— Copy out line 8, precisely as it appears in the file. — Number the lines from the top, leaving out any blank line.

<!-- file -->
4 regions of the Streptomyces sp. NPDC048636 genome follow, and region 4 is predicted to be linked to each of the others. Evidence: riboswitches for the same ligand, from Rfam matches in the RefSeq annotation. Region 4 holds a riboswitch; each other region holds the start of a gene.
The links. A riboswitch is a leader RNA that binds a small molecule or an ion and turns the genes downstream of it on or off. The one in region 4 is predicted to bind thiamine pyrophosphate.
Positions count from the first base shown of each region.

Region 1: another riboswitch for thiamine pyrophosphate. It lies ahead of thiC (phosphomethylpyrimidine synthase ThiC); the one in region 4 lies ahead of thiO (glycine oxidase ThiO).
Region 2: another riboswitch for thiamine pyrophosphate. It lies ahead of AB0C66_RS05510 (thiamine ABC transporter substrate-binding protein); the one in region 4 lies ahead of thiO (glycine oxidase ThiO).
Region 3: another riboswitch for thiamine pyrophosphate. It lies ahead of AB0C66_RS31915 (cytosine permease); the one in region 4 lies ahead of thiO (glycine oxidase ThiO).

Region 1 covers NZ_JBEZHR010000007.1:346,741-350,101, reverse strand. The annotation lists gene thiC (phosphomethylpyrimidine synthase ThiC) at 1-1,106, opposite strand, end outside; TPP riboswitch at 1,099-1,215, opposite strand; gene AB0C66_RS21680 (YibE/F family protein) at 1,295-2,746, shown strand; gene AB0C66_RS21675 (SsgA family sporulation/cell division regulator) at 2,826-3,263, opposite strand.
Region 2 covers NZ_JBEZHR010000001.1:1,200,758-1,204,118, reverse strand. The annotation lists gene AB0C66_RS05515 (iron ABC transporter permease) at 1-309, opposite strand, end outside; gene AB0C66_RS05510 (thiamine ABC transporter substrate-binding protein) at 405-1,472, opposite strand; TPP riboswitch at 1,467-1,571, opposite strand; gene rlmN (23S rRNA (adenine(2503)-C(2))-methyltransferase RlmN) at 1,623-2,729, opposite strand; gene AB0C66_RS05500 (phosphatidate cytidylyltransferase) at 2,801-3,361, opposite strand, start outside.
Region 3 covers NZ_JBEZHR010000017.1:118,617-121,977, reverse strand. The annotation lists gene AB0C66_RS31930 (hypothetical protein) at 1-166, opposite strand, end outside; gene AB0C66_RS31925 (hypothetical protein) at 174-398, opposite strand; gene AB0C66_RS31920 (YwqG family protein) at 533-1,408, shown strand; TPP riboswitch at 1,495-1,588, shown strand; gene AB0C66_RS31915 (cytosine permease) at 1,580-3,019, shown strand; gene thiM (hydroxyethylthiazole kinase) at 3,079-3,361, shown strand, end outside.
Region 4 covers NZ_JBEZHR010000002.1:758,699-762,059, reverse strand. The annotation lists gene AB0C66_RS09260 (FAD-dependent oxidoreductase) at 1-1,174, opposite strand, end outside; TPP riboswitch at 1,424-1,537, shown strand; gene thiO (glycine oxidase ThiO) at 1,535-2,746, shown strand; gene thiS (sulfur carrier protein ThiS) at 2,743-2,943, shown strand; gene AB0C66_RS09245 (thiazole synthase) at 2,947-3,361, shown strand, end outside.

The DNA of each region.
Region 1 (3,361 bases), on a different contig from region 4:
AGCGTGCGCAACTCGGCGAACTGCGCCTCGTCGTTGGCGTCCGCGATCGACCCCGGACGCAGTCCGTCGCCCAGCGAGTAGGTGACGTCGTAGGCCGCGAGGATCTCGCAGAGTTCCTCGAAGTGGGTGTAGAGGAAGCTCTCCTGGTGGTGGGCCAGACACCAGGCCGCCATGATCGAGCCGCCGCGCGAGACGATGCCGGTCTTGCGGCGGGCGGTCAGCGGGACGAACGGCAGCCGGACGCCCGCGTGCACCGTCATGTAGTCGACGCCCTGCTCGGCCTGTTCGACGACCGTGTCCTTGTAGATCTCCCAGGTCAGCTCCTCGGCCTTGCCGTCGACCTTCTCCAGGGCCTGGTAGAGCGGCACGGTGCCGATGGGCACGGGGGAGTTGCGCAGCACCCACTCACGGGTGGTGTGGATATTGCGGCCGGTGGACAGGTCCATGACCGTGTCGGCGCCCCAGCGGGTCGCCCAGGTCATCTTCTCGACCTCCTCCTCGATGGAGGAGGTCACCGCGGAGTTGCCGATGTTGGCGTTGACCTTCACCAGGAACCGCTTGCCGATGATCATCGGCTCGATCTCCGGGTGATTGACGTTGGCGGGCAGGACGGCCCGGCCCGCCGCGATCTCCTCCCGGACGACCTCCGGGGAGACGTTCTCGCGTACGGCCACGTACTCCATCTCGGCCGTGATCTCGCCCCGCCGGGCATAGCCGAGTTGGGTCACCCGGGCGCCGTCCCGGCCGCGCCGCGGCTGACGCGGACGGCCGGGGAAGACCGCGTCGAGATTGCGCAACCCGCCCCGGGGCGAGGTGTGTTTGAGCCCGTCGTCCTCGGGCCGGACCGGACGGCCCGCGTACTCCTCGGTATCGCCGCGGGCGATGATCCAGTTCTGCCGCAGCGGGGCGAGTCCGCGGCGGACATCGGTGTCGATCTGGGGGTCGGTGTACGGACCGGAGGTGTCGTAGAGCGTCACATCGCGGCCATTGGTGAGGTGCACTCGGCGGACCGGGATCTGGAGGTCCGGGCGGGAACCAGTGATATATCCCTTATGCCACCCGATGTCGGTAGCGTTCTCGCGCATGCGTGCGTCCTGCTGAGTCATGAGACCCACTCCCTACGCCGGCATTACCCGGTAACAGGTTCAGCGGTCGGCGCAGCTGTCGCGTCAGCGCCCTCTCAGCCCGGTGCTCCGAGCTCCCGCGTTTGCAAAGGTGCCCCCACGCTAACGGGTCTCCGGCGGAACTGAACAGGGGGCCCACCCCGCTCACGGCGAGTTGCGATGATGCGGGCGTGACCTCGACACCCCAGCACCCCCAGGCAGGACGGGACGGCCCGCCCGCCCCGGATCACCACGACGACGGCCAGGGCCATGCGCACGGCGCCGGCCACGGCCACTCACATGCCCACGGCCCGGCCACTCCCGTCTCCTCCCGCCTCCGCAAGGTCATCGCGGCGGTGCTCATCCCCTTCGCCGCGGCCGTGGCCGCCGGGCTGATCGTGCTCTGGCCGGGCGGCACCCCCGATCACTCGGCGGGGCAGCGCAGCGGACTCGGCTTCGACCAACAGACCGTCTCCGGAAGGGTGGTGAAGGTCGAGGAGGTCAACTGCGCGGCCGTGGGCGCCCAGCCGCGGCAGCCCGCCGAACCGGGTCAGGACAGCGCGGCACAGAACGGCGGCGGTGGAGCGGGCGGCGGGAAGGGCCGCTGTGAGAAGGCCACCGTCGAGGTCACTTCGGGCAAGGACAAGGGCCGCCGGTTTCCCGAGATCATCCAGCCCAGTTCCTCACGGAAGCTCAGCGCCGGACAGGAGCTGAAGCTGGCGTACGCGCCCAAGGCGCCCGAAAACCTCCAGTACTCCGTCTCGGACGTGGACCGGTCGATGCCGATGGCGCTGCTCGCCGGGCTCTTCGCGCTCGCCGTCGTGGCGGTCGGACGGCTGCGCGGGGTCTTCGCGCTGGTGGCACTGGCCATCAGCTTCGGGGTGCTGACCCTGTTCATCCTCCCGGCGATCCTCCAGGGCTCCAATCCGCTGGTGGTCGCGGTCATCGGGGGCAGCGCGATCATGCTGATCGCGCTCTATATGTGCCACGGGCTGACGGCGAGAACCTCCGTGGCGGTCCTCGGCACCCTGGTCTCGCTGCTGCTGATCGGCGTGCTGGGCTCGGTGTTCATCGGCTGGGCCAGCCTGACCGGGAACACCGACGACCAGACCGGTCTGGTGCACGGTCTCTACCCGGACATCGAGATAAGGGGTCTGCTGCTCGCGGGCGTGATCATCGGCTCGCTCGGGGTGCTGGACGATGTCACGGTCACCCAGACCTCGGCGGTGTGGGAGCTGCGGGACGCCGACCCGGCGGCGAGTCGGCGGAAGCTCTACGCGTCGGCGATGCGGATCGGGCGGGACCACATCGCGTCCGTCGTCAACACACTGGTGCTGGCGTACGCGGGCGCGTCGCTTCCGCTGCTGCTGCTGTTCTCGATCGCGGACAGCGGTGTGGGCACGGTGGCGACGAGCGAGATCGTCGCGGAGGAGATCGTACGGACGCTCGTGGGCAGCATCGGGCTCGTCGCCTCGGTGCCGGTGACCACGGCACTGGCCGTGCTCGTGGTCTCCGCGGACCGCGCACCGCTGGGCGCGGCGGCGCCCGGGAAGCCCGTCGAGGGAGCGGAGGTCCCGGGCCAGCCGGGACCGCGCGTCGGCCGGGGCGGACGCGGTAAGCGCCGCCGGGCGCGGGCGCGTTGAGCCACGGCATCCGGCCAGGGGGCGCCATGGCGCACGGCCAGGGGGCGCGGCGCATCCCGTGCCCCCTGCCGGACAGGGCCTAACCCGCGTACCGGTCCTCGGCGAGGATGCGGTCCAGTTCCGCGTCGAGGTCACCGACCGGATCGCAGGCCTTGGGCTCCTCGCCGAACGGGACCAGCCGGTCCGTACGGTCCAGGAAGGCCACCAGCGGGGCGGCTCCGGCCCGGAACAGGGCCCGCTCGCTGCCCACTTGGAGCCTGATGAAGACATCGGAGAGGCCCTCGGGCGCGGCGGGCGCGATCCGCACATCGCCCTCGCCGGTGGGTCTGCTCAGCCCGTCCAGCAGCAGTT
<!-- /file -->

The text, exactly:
Region 2 covers NZ_JBEZHR010000001.1:1,200,758-1,204,118, reverse strand. The annotation lists gene AB0C66_RS05515 (iron ABC transporter permease) at 1-309, opposite strand, end outside; gene AB0C66_RS05510 (thiamine ABC transporter substrate-binding protein) at 405-1,472, opposite strand; TPP riboswitch at 1,467-1,571, opposite strand; gene rlmN (23S rRNA (adenine(2503)-C(2))-methyltransferase RlmN) at 1,623-2,729, opposite strand; gene AB0C66_RS05500 (phosphatidate cytidylyltransferase) at 2,801-3,361, opposite strand, start outside.